What is B2B and Which Industries Cover B2B Companies?

What is B2B – Understanding B2B Companies?

Business-to-business (B2B), also called B-to-B, involves business conducted between companies rather than between a company and individual consumers.

The most straightforward short term measurement is to look at conversion rates – sales generated as a direct result of a particular campaign. For example, how many units did I sell, at what profit, after deducting the cost of the campaign?

Estimated reading time: 4 minutes

What is the Difference Between B2B and B2C Companies?

The main difference between B2B and B2C businesses is their intended customers. B2B sells to businesses that resell the products while B2C sells directly to the end consumer.

Which Industries Cover B2B Companies?

B2B companies operate in many industries, such as:

  1. Financial
  2. Manufacturing
  3. Agriculture
  4. Construction
  5. Technology
  6. Utilities
  7. Logistics
  8. Professional Services
  9. Retail
  10. Telecommunications
  11. Healthcare

Five Questions to Ask at a B2B Company

  • What do they need?
  • Who are the decision-makers?
  • Can they afford your product or service?
  • What other solutions are they considering?
  • Are they ready to take the next step, such as having another meeting, attending a product demo, signing up for a trial, etc.?

Seven Latest Developments in B2B Companies

B2B business development is all about probing your business operations and identifying areas of improvement. As a result, you can leverage what is working great while improving the under-performing areas of your b2b business.
Here are the seven latest developments;

Security and privacy
Customer experience
Real time customer service
Sales and marketing alignment
Personalization
Digital transformation
Data-driven decision making

B2B Companies and ROI – Return on Investment is King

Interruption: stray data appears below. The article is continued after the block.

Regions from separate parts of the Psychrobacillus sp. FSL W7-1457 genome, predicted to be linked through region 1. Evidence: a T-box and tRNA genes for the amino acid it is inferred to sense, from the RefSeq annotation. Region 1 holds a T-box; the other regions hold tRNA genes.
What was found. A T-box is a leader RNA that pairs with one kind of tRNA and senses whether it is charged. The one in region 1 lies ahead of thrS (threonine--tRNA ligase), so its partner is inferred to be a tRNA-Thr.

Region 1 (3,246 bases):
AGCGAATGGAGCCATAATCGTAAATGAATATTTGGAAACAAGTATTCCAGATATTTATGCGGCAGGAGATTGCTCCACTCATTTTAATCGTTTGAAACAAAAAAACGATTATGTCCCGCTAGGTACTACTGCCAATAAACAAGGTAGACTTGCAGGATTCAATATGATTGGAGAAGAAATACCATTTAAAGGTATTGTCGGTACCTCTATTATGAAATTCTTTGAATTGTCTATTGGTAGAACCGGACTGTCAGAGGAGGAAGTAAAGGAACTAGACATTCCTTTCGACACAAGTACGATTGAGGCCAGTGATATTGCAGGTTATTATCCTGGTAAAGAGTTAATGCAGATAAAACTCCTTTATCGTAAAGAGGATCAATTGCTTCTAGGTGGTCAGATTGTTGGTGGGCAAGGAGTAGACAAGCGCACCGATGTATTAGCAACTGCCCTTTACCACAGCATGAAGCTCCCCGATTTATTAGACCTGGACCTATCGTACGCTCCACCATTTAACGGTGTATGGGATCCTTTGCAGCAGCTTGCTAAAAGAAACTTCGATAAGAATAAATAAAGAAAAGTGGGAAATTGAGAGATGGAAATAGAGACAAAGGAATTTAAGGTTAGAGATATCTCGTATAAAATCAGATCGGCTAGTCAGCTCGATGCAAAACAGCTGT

Think about these five criteria:

  1. Number of pieces you are mailing or emailing
  2. Total programme costs
  3. Response Rate: % of responses expected
  4. Conversion Rate: % of responders expected to make purchases
  5. Average profit per sale

From this you can calculate:

  1. Number of respondees
  2. Cost of campaign per response
  3. Number of buyers
  4. Cost of campaign per buyer
  5. Cost of campaign per mailing/emailing piece
  6. Total profit from the campaign in monetary terms
  7. ROI percentage

Ask us for details and we can help you calculate these numbers from your initial business data

Measuring response rates as well as conversion rates.

Response rates are important to factor in as part of your judgement on the success of a campaign, as they show you the level of engagement and interest in your campaign, even if a sale (on this occasion…) didn’t occur.

Response rates are something you can build on with future campaigns, perhaps tweaking and varying your offer. Responses can be creating more long term benefits than the immediate kick of a sale:

  • Awareness of your business/brand/services
  • Initial interest which may lead to a sale on the second or third email/mail: most people don’t buy on first contact.
  • Click-throughs to find out much more about your products/services, beyond those perhaps mentioned in the b2b agency campaign.
  • Depending on your campaign message, there could be the opportunity to send someone a sample product/free gift/business report/more info etc. They have engaged with you!
  • The acquisition of someone’s full contact data to allow you to follow them up by phone.

With the correct approach to the follow-up, ‘responses’ can lead to a high percentage of conversions. More about follow-up in a future blog, in the meantime you can follow Twitter BDPs

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